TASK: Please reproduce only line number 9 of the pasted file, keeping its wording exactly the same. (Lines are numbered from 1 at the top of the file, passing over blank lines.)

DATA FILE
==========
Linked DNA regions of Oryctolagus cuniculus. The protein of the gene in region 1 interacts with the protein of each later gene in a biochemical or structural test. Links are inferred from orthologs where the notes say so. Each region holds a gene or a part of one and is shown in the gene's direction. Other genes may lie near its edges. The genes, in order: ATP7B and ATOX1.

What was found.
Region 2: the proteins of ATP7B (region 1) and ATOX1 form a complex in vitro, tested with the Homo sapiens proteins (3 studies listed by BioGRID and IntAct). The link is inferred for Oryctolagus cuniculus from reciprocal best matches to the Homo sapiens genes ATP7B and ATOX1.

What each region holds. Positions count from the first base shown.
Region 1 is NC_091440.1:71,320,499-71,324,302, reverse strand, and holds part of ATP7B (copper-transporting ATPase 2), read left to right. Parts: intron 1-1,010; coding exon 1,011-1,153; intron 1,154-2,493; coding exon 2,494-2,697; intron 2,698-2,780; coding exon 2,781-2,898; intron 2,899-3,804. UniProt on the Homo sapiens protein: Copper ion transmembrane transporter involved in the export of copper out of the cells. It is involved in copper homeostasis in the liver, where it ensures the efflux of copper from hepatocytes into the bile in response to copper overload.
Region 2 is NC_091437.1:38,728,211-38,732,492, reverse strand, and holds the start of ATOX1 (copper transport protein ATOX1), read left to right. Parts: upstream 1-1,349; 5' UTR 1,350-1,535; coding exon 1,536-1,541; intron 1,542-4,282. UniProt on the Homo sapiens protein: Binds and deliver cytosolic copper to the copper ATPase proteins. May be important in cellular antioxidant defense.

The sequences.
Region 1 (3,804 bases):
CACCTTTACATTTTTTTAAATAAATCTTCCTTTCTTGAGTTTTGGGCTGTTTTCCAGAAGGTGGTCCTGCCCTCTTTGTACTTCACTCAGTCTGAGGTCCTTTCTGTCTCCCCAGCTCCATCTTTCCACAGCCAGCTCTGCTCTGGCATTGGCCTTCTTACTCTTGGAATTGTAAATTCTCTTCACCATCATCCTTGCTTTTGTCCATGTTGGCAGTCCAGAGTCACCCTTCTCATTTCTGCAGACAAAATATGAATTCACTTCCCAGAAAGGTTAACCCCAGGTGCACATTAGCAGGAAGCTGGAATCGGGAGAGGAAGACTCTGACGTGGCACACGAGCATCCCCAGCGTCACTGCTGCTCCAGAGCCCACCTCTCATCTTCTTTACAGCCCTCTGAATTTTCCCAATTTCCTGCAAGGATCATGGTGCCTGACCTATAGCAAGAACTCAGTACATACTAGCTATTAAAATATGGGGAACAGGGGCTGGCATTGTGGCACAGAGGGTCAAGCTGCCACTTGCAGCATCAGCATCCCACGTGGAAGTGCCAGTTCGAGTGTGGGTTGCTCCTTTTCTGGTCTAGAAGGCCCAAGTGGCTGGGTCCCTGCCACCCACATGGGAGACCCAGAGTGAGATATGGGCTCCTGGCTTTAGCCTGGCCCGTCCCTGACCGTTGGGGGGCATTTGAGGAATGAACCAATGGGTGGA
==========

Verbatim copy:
CACCTTTACATTTTTTTAAATAAATCTTCCTTTCTTGAGTTTTGGGCTGTTTTCCAGAAGGTGGTCCTGCCCTCTTTGTACTTCACTCAGTCTGAGGTCCTTTCTGTCTCCCCAGCTCCATCTTTCCACAGCCAGCTCTGCTCTGGCATTGGCCTTCTTACTCTTGGAATTGTAAATTCTCTTCACCATCATCCTTGCTTTTGTCCATGTTGGCAGTCCAGAGTCACCCTTCTCATTTCTGCAGACAAAATATGAATTCACTTCCCAGAAAGGTTAACCCCAGGTGCACATTAGCAGGAAGCTGGAATCGGGAGAGGAAGACTCTGACGTGGCACACGAGCATCCCCAGCGTCACTGCTGCTCCAGAGCCCACCTCTCATCTTCTTTACAGCCCTCTGAATTTTCCCAATTTCCTGCAAGGATCATGGTGCCTGACCTATAGCAAGAACTCAGTACATACTAGCTATTAAAATATGGGGAACAGGGGCTGGCATTGTGGCACAGAGGGTCAAGCTGCCACTTGCAGCATCAGCATCCCACGTGGAAGTGCCAGTTCGAGTGTGGGTTGCTCCTTTTCTGGTCTAGAAGGCCCAAGTGGCTGGGTCCCTGCCACCCACATGGGAGACCCAGAGTGAGATATGGGCTCCTGGCTTTAGCCTGGCCCGTCCCTGACCGTTGGGGGGCATTTGAGGAATGAACCAATGGGTGGA